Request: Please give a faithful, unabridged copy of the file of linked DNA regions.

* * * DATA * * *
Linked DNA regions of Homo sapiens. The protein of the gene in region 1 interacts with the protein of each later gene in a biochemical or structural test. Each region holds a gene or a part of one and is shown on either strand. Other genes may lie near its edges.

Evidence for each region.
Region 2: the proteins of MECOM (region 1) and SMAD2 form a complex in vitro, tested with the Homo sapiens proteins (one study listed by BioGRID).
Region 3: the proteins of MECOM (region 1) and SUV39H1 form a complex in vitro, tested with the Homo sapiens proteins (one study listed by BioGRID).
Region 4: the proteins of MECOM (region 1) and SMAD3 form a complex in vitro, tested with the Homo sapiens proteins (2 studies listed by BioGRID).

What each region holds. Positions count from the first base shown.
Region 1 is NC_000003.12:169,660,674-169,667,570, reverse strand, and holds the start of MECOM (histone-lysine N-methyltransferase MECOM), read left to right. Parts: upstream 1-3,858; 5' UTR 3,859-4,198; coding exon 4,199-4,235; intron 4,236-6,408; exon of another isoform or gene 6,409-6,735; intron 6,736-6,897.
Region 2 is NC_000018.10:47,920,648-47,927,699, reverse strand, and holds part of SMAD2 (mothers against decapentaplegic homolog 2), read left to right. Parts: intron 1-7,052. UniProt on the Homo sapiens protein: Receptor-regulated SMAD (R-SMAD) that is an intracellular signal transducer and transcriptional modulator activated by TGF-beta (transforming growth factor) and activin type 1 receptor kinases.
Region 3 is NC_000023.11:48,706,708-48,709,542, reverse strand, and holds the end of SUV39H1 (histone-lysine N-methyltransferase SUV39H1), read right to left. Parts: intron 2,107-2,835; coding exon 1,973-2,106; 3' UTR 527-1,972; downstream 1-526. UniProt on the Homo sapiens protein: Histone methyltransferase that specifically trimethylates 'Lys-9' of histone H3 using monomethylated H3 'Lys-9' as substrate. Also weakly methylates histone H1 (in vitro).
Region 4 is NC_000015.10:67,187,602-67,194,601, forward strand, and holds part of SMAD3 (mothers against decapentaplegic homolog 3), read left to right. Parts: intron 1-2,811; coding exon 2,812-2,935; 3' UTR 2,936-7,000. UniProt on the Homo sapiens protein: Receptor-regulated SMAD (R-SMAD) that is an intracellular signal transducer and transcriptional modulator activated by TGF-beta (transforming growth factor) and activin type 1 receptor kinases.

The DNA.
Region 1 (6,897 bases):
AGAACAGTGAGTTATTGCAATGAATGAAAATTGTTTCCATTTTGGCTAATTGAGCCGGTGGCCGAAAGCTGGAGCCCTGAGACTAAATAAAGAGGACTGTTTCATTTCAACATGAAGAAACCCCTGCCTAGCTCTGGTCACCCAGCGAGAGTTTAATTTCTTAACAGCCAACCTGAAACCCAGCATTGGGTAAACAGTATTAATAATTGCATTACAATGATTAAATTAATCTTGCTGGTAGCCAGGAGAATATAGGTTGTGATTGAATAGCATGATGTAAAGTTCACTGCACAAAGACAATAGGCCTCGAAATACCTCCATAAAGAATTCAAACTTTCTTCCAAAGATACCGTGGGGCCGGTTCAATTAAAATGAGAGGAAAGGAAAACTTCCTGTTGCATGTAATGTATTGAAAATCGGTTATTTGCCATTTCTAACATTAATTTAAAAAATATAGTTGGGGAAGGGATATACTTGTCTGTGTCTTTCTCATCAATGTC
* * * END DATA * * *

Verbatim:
Linked DNA regions of Homo sapiens. The protein of the gene in region 1 interacts with the protein of each later gene in a biochemical or structural test. Each region holds a gene or a part of one and is shown on either strand. Other genes may lie near its edges.

Evidence for each region.
Region 2: the proteins of MECOM (region 1) and SMAD2 form a complex in vitro, tested with the Homo sapiens proteins (one study listed by BioGRID).
Region 3: the proteins of MECOM (region 1) and SUV39H1 form a complex in vitro, tested with the Homo sapiens proteins (one study listed by BioGRID).
Region 4: the proteins of MECOM (region 1) and SMAD3 form a complex in vitro, tested with the Homo sapiens proteins (2 studies listed by BioGRID).

What each region holds. Positions count from the first base shown.
Region 1 is NC_000003.12:169,660,674-169,667,570, reverse strand, and holds the start of MECOM (histone-lysine N-methyltransferase MECOM), read left to right. Parts: upstream 1-3,858; 5' UTR 3,859-4,198; coding exon 4,199-4,235; intron 4,236-6,408; exon of another isoform or gene 6,409-6,735; intron 6,736-6,897.
Region 2 is NC_000018.10:47,920,648-47,927,699, reverse strand, and holds part of SMAD2 (mothers against decapentaplegic homolog 2), read left to right. Parts: intron 1-7,052. UniProt on the Homo sapiens protein: Receptor-regulated SMAD (R-SMAD) that is an intracellular signal transducer and transcriptional modulator activated by TGF-beta (transforming growth factor) and activin type 1 receptor kinases.
Region 3 is NC_000023.11:48,706,708-48,709,542, reverse strand, and holds the end of SUV39H1 (histone-lysine N-methyltransferase SUV39H1), read right to left. Parts: intron 2,107-2,835; coding exon 1,973-2,106; 3' UTR 527-1,972; downstream 1-526. UniProt on the Homo sapiens protein: Histone methyltransferase that specifically trimethylates 'Lys-9' of histone H3 using monomethylated H3 'Lys-9' as substrate. Also weakly methylates histone H1 (in vitro).
Region 4 is NC_000015.10:67,187,602-67,194,601, forward strand, and holds part of SMAD3 (mothers against decapentaplegic homolog 3), read left to right. Parts: intron 1-2,811; coding exon 2,812-2,935; 3' UTR 2,936-7,000. UniProt on the Homo sapiens protein: Receptor-regulated SMAD (R-SMAD) that is an intracellular signal transducer and transcriptional modulator activated by TGF-beta (transforming growth factor) and activin type 1 receptor kinases.

The DNA.
Region 1 (6,897 bases):
AGAACAGTGAGTTATTGCAATGAATGAAAATTGTTTCCATTTTGGCTAATTGAGCCGGTGGCCGAAAGCTGGAGCCCTGAGACTAAATAAAGAGGACTGTTTCATTTCAACATGAAGAAACCCCTGCCTAGCTCTGGTCACCCAGCGAGAGTTTAATTTCTTAACAGCCAACCTGAAACCCAGCATTGGGTAAACAGTATTAATAATTGCATTACAATGATTAAATTAATCTTGCTGGTAGCCAGGAGAATATAGGTTGTGATTGAATAGCATGATGTAAAGTTCACTGCACAAAGACAATAGGCCTCGAAATACCTCCATAAAGAATTCAAACTTTCTTCCAAAGATACCGTGGGGCCGGTTCAATTAAAATGAGAGGAAAGGAAAACTTCCTGTTGCATGTAATGTATTGAAAATCGGTTATTTGCCATTTCTAACATTAATTTAAAAAATATAGTTGGGGAAGGGATATACTTGTCTGTGTCTTTCTCATCAATGTC